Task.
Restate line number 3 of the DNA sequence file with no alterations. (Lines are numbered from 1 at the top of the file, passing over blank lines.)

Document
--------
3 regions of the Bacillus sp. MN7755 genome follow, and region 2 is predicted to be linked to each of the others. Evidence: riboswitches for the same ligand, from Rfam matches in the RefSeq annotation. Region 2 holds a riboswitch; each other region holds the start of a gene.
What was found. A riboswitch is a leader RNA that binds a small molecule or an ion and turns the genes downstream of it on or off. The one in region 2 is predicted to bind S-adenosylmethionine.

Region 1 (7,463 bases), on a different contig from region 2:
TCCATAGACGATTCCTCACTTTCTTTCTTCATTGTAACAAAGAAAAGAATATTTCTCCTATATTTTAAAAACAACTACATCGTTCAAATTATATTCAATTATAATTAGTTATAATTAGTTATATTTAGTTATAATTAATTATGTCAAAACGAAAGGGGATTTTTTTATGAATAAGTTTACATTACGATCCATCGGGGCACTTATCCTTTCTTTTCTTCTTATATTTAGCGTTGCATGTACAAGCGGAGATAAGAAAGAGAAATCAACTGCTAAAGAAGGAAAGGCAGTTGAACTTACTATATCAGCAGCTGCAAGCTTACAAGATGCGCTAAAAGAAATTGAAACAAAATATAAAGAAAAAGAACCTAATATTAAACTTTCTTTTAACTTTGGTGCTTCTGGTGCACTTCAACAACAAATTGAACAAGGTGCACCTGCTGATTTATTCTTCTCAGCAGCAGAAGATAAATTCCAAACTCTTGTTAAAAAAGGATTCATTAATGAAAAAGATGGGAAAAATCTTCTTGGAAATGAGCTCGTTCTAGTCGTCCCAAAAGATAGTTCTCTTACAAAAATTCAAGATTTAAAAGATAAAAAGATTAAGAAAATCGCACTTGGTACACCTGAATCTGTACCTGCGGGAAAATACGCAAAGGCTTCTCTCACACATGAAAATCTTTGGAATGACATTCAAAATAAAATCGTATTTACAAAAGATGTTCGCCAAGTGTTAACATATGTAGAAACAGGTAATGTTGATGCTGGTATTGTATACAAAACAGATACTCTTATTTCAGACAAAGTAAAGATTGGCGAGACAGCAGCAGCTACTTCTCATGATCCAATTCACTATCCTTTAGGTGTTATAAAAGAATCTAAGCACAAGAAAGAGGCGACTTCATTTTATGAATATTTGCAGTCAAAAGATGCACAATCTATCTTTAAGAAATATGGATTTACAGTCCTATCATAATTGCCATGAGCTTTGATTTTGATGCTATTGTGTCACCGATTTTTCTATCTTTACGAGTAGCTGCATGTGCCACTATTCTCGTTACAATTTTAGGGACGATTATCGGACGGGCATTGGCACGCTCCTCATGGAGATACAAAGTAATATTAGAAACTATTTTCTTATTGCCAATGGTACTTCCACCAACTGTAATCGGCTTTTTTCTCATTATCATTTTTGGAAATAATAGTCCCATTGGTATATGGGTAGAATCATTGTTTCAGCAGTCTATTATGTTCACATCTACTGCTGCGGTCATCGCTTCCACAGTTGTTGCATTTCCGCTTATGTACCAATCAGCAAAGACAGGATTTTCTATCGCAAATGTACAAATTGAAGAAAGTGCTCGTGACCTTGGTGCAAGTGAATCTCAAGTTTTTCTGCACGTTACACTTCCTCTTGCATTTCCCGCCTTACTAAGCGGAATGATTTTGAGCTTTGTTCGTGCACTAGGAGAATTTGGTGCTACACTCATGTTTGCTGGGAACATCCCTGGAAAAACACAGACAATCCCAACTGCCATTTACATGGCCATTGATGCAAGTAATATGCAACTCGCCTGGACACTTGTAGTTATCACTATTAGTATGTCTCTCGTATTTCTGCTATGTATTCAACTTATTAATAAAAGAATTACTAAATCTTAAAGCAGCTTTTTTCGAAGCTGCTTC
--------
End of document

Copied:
Region 1 (7,463 bases), on a different contig from region 2: